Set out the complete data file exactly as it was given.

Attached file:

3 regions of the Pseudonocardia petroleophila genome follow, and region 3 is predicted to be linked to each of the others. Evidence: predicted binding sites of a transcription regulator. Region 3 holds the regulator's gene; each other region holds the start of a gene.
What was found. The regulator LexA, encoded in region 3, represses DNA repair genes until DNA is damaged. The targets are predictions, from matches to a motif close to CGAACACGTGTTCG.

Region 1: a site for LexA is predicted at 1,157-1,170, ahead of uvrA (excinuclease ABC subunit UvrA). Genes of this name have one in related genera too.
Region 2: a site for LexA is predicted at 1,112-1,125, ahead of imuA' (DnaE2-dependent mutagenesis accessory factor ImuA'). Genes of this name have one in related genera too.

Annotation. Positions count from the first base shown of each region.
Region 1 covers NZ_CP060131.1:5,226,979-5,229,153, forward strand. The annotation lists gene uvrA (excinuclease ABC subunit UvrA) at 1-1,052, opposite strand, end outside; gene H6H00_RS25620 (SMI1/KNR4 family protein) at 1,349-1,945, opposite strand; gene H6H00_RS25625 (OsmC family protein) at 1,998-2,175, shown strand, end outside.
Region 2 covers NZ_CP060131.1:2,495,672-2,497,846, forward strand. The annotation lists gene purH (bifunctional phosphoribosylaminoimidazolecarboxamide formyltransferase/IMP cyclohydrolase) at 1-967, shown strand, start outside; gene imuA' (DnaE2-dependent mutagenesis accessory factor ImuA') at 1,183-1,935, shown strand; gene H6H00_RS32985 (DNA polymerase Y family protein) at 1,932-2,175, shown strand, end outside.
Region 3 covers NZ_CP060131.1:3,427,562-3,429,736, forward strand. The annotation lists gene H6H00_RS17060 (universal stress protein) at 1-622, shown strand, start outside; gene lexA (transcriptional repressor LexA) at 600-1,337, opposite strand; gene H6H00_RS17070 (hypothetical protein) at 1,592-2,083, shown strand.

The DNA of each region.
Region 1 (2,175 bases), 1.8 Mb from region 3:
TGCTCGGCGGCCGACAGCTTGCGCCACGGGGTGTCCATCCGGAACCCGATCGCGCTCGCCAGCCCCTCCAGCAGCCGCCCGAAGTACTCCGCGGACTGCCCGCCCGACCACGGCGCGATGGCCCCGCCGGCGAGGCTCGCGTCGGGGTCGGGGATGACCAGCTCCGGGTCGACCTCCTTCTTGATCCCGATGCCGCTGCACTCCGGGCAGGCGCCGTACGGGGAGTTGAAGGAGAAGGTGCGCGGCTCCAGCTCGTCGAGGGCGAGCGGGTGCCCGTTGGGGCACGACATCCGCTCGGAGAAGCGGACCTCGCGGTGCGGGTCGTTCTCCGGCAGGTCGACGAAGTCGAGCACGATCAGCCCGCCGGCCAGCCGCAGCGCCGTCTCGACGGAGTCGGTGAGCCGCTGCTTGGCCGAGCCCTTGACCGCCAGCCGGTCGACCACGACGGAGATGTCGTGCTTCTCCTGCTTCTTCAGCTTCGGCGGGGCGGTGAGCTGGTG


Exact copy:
3 regions of the Pseudonocardia petroleophila genome follow, and region 3 is predicted to be linked to each of the others. Evidence: predicted binding sites of a transcription regulator. Region 3 holds the regulator's gene; each other region holds the start of a gene.
What was found. The regulator LexA, encoded in region 3, represses DNA repair genes until DNA is damaged. The targets are predictions, from matches to a motif close to CGAACACGTGTTCG.

Region 1: a site for LexA is predicted at 1,157-1,170, ahead of uvrA (excinuclease ABC subunit UvrA). Genes of this name have one in related genera too.
Region 2: a site for LexA is predicted at 1,112-1,125, ahead of imuA' (DnaE2-dependent mutagenesis accessory factor ImuA'). Genes of this name have one in related genera too.

Annotation. Positions count from the first base shown of each region.
Region 1 covers NZ_CP060131.1:5,226,979-5,229,153, forward strand. The annotation lists gene uvrA (excinuclease ABC subunit UvrA) at 1-1,052, opposite strand, end outside; gene H6H00_RS25620 (SMI1/KNR4 family protein) at 1,349-1,945, opposite strand; gene H6H00_RS25625 (OsmC family protein) at 1,998-2,175, shown strand, end outside.
Region 2 covers NZ_CP060131.1:2,495,672-2,497,846, forward strand. The annotation lists gene purH (bifunctional phosphoribosylaminoimidazolecarboxamide formyltransferase/IMP cyclohydrolase) at 1-967, shown strand, start outside; gene imuA' (DnaE2-dependent mutagenesis accessory factor ImuA') at 1,183-1,935, shown strand; gene H6H00_RS32985 (DNA polymerase Y family protein) at 1,932-2,175, shown strand, end outside.
Region 3 covers NZ_CP060131.1:3,427,562-3,429,736, forward strand. The annotation lists gene H6H00_RS17060 (universal stress protein) at 1-622, shown strand, start outside; gene lexA (transcriptional repressor LexA) at 600-1,337, opposite strand; gene H6H00_RS17070 (hypothetical protein) at 1,592-2,083, shown strand.

The DNA of each region.
Region 1 (2,175 bases), 1.8 Mb from region 3:
TGCTCGGCGGCCGACAGCTTGCGCCACGGGGTGTCCATCCGGAACCCGATCGCGCTCGCCAGCCCCTCCAGCAGCCGCCCGAAGTACTCCGCGGACTGCCCGCCCGACCACGGCGCGATGGCCCCGCCGGCGAGGCTCGCGTCGGGGTCGGGGATGACCAGCTCCGGGTCGACCTCCTTCTTGATCCCGATGCCGCTGCACTCCGGGCAGGCGCCGTACGGGGAGTTGAAGGAGAAGGTGCGCGGCTCCAGCTCGTCGAGGGCGAGCGGGTGCCCGTTGGGGCACGACATCCGCTCGGAGAAGCGGACCTCGCGGTGCGGGTCGTTCTCCGGCAGGTCGACGAAGTCGAGCACGATCAGCCCGCCGGCCAGCCGCAGCGCCGTCTCGACGGAGTCGGTGAGCCGCTGCTTGGCCGAGCCCTTGACCGCCAGCCGGTCGACCACGACGGAGATGTCGTGCTTCTCCTGCTTCTTCAGCTTCGGCGGGGCGGTGAGCTGGTG